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Amidst all the concerns about the explosion in data is good news. Hollis said that IDC is touting the increased ability of companies to get value from that data, especially "big data," or data which scales to multiple petabytes of capacity and is created or collected, is stored, and is collaborative in real time.
"Big Data is different from enterprise storage," Hollis said. "It's built differently, and managed differently. When I asked one big data customers what he wants from his storage vendor, he said a conveyor belt. With big data, you have to look at how to draw value from the data. Big data people know their data, and know the value of the data and what it costs."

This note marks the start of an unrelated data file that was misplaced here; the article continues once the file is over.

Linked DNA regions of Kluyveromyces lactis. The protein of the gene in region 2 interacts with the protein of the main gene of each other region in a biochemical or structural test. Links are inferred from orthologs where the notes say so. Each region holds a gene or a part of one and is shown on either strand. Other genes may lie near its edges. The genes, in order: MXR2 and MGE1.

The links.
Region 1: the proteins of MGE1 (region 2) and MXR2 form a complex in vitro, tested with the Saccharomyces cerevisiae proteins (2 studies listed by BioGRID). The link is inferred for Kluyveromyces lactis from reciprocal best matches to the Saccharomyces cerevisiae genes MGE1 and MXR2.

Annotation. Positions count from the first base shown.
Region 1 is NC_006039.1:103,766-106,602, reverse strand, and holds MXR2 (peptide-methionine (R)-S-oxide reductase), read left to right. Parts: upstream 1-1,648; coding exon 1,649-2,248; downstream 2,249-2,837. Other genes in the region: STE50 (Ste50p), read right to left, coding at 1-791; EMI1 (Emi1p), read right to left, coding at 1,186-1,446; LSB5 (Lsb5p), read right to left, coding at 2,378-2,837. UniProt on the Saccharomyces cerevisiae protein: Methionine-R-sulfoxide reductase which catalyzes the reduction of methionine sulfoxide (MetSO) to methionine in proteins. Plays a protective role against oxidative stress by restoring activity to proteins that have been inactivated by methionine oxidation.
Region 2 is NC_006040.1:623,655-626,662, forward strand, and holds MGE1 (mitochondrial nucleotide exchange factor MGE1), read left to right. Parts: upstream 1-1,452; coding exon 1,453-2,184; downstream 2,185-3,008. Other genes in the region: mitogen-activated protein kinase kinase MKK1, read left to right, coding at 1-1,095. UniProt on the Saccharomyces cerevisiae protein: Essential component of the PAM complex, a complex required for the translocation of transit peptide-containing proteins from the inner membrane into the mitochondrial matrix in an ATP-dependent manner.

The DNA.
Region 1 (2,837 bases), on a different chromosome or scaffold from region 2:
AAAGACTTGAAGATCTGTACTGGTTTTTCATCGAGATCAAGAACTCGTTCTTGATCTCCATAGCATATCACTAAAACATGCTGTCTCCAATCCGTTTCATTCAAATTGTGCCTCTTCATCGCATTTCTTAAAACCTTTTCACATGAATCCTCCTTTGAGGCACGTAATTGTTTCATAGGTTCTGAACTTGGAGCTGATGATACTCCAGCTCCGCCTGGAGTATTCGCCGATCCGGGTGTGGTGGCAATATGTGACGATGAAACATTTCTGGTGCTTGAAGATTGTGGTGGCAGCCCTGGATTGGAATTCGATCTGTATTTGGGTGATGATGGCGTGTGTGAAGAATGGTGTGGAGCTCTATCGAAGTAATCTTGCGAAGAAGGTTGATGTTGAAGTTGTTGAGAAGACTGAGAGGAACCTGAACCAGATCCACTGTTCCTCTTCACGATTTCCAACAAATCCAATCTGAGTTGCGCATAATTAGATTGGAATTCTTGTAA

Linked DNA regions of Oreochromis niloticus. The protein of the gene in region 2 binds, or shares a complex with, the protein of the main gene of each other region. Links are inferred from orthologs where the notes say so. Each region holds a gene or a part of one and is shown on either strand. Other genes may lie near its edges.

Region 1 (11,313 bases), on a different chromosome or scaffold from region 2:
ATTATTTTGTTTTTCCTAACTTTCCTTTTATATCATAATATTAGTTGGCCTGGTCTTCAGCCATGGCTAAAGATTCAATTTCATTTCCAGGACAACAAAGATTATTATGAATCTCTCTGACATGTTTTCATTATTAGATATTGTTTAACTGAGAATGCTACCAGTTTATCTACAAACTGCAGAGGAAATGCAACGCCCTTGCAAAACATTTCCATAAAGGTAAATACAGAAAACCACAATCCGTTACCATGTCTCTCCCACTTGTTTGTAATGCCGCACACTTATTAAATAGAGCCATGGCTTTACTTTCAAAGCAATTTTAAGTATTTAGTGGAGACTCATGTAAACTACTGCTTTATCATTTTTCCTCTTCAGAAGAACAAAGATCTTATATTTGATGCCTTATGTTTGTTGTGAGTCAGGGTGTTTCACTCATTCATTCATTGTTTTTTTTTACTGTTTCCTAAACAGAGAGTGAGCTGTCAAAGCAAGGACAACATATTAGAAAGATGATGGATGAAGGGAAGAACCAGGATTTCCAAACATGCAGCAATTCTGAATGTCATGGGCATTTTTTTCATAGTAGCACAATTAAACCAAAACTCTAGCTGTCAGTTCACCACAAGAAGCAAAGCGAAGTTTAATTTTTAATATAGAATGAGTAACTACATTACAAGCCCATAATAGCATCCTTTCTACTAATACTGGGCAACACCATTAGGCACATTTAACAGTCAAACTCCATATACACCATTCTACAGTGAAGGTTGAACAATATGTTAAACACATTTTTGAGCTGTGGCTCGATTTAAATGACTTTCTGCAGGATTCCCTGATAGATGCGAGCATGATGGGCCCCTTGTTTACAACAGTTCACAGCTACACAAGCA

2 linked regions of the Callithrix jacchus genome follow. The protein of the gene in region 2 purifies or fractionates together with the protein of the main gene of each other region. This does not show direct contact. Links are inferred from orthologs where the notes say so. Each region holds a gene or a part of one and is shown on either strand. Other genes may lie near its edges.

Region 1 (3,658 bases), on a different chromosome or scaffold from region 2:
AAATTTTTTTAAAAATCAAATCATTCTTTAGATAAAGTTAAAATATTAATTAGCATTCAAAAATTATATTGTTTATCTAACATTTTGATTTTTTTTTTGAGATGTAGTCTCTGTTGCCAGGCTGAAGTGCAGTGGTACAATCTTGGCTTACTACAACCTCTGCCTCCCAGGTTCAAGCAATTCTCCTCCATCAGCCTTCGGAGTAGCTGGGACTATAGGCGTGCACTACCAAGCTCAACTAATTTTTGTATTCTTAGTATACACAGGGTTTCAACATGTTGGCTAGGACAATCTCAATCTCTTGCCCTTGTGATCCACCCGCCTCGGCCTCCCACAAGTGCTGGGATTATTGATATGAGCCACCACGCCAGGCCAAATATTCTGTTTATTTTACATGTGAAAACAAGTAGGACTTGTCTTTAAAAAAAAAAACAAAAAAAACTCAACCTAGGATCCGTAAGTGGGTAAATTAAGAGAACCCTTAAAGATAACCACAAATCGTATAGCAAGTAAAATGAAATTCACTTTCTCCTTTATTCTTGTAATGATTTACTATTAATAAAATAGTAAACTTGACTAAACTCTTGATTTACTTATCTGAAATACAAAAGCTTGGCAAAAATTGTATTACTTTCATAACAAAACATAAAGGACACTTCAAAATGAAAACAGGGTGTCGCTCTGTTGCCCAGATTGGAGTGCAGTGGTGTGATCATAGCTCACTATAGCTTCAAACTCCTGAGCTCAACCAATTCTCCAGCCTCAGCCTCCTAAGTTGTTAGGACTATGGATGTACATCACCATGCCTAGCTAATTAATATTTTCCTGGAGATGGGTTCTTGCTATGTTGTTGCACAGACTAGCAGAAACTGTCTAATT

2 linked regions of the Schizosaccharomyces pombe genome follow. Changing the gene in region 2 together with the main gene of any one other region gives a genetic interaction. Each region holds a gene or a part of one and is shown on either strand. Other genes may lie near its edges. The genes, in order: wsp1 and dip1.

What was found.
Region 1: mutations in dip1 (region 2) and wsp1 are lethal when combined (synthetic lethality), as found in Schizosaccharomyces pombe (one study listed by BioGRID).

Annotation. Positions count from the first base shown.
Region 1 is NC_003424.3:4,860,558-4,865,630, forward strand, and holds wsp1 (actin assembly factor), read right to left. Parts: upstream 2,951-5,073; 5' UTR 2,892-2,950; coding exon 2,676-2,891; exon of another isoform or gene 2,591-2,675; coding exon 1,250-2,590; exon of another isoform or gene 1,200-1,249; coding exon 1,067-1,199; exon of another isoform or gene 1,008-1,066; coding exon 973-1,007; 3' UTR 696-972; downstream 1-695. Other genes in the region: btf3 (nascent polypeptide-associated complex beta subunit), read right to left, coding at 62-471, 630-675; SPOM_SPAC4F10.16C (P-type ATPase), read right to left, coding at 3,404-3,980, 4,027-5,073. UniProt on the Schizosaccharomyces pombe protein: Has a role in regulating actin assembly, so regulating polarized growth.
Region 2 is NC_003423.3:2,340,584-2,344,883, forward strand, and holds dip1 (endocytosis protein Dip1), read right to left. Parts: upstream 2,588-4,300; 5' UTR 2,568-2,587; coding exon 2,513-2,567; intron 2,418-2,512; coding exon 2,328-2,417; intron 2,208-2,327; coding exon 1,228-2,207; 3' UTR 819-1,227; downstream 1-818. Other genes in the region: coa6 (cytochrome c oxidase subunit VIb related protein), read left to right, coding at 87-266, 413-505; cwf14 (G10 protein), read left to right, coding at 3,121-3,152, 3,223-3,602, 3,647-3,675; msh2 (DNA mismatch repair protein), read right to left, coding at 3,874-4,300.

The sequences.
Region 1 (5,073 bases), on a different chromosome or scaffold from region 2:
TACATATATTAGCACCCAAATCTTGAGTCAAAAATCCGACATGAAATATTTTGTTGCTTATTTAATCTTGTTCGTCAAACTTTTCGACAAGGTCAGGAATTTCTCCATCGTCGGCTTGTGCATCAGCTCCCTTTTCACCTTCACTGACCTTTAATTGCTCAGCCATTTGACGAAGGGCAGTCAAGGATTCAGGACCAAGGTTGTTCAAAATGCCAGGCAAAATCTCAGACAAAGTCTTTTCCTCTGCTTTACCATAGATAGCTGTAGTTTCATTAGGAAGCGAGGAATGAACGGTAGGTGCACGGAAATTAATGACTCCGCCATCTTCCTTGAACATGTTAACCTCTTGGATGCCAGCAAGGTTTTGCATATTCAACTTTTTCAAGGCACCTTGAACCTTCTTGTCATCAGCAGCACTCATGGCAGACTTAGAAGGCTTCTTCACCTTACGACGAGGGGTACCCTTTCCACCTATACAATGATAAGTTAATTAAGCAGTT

For solution providers, the IDC Digital Universe Study offers a guide for areas in which they can develop new skills to meet changing customer requirements, Hollis said.
"Solution providers will be helping customers plan and manage growth beyond just selling more stuff," he said. "If one TB is on the floor today, there will be 50 more there by the end of the decade. The opportunity is there to talk to customers about how to limit growth, and to talk to them about how to derive value from all that data as it comes in."